Being a parent is a full-time job, plain and simple. And you feel the strain of this new full-time job the most in the first year— feeding, soothing, burping, changing, cleaning, repeat.
So, if you have a full-time job— one that pays you— it can be a struggle to figure out how to successfully balance the two. The first thing to realize is that you will never feel like you are truly balancing the two. And that’s ok. But that doesn’t mean you can’t make it a little easier on yourself.
Here are a few tips to help you balance your new dueling responsibilities:
Realize work is no longer your baby.
When my daughter was sent home sick from daycare for the fourth week in a row, I felt completely defeated. I was missing another “urgent” meeting and could sense that my boss was growing tired of the sick baby excuse that was my reality. As I held my sleeping daughter in my arms, quietly sobbing and scrolling on my phone, I came across this quote that changed my mindset entirely:
“The only people who will remember that you worked late are your kids.”
So simple, and so true. Who cares if my boss was a little annoyed? What mattered in that moment was that my sick baby was being taken care of.
Set— and stick to—new boundaries.
Pre-parenthood, I worked late and checked emails all hours of the day. Having a baby changed everything. I learned to establish new boundaries, like logging off or leaving the office before 5:30 pm, and no longer saying yes to lunch meetings or weekend work functions. What helped lessen any nagging feelings of work guilt was knowing I could always check in via email to make sure I didn’t miss anything important.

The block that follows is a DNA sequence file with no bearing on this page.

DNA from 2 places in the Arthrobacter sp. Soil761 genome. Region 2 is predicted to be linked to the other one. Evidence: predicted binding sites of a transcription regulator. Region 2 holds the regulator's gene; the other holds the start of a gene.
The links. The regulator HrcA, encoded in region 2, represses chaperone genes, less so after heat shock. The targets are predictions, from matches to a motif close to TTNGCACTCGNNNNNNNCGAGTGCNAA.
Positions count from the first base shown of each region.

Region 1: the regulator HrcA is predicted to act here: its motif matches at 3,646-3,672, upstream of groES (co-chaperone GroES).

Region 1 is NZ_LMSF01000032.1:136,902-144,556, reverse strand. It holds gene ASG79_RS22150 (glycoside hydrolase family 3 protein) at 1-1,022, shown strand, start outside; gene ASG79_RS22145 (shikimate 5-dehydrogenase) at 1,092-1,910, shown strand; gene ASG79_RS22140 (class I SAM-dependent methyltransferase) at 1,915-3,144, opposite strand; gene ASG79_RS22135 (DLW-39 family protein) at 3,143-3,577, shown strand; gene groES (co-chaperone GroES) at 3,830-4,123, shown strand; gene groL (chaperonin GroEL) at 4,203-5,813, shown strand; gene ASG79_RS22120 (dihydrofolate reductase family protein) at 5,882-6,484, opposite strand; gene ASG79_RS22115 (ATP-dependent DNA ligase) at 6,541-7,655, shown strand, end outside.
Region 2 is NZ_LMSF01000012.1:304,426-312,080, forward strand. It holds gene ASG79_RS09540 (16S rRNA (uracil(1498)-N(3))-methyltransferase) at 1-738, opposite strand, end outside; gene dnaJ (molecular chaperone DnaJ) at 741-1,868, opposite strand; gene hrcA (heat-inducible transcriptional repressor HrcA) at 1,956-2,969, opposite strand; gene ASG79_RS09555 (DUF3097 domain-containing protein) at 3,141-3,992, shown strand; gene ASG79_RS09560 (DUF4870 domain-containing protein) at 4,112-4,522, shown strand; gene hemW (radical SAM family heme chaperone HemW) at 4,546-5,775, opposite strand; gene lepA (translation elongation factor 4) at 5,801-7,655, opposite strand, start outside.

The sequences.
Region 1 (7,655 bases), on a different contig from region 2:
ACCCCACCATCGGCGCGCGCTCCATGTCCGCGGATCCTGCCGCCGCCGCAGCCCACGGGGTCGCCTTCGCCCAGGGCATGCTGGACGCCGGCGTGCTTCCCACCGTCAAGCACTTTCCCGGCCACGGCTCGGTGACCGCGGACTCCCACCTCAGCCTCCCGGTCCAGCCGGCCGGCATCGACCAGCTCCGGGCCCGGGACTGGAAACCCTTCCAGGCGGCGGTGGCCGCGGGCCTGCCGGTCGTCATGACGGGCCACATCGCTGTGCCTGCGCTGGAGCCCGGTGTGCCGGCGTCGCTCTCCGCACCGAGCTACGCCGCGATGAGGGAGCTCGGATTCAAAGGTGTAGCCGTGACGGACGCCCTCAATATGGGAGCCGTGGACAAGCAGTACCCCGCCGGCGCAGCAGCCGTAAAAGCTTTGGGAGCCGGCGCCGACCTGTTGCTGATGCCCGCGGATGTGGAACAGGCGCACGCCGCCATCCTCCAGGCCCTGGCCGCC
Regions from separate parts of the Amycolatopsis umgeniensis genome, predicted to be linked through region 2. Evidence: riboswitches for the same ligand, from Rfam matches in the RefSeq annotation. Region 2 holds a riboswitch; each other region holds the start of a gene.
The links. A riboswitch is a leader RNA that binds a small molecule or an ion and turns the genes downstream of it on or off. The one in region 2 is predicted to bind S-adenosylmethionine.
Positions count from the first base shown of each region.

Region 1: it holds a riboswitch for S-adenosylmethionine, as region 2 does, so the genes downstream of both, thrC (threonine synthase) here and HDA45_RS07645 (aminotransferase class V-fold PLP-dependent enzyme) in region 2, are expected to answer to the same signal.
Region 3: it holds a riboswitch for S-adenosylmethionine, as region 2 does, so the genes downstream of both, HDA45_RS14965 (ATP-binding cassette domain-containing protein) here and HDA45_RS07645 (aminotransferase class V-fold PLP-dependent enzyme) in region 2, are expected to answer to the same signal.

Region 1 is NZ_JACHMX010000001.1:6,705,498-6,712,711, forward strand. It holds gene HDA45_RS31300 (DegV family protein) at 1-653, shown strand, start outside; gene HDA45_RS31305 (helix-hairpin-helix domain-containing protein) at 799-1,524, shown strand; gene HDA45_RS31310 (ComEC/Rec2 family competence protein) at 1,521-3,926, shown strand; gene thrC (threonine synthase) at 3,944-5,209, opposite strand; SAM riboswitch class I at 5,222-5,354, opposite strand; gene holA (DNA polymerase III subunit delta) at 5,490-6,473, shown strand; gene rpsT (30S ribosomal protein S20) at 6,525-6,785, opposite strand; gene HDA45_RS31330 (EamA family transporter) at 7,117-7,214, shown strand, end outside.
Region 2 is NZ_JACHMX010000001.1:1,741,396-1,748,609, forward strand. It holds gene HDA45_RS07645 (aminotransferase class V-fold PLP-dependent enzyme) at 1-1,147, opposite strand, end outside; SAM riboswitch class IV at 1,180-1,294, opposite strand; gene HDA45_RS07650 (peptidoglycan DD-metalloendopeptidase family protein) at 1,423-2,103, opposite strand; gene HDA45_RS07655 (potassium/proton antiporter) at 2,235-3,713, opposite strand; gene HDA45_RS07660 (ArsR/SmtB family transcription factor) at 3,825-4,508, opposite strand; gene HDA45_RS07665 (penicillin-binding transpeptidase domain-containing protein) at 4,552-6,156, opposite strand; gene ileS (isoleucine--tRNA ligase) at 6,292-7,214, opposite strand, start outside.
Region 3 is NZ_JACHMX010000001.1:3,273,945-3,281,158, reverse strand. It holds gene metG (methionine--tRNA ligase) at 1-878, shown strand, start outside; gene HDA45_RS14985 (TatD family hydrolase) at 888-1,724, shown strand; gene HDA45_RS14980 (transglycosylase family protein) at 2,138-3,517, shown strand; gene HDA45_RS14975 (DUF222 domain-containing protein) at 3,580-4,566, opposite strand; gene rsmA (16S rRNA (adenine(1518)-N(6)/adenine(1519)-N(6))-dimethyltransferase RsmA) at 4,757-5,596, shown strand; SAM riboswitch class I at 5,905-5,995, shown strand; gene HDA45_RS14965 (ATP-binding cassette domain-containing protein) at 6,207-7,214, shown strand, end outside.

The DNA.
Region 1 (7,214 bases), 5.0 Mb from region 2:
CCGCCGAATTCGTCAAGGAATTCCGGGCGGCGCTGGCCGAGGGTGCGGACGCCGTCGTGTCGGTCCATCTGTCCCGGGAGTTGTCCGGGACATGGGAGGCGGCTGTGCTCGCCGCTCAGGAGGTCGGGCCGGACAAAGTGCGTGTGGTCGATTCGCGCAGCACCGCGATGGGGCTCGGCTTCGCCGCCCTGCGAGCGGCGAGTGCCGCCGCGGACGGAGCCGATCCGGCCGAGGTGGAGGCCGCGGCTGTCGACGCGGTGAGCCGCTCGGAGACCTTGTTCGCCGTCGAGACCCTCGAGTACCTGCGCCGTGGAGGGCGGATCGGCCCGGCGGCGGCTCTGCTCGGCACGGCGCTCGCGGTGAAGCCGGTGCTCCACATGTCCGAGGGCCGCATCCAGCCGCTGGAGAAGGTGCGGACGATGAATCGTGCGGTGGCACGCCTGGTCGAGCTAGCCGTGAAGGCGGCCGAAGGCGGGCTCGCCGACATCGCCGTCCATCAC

Whether this means a walk around the block or a massage every month, don’t forget to schedule time for the little things that brought you joy pre-parenthood. Making time for yourself may be the first thing to go as you struggle to balance parenthood and working full time, but it’s essential to your success in both.
Learn to say no.
Pre-baby, I was a people pleaser who said yes to any plans, even if it was something I dreaded. I went to a 6 am Pilates class just because my coworker invited me (I hate Pilates). I attended a baby shower of my husband’s friend’s wife who I’d met once (and whose name I no longer remember). Once I became a mom, my free time became more sacred and, for my own sanity, I needed to keep my weekends as free as possible. Ensuring Saturdays and Sundays stayed open— or only booked for plans I genuinely wanted to do— made navigating the craziness of the workweek a little easier.
Give yourself grace.
Realize that no one who is raising a small child and working full-time has it all figured out, and if they are pretending to, they are lying.
So, the next time you start to feel guilty because you have to leave work a little early or you miss an impromptu meeting, just remember that while work can usually wait, your child cannot. It’s OK to ask for help, to take some time for yourself and to say no to plans that don’t serve you. You may never feel like you’re excelling at parenthood and your full-time job, but finding a balance and setting new boundaries will help you feel a little better about both. And just know that things will get easier. I promise.
By Ali M., writer & mom of a 3 year old
Mommy put the computer away.
The work emails will just have to wait. Again.
Get a good contraption to hold your baby so you join a quick meeting or answer a few emails. This one was a life-saver and very affordable.
Feeling overwhelmed here, thinking I should be working, doing laundry, putting away toys, exercising. But now I wouldn’t take back a minute of this time we had together.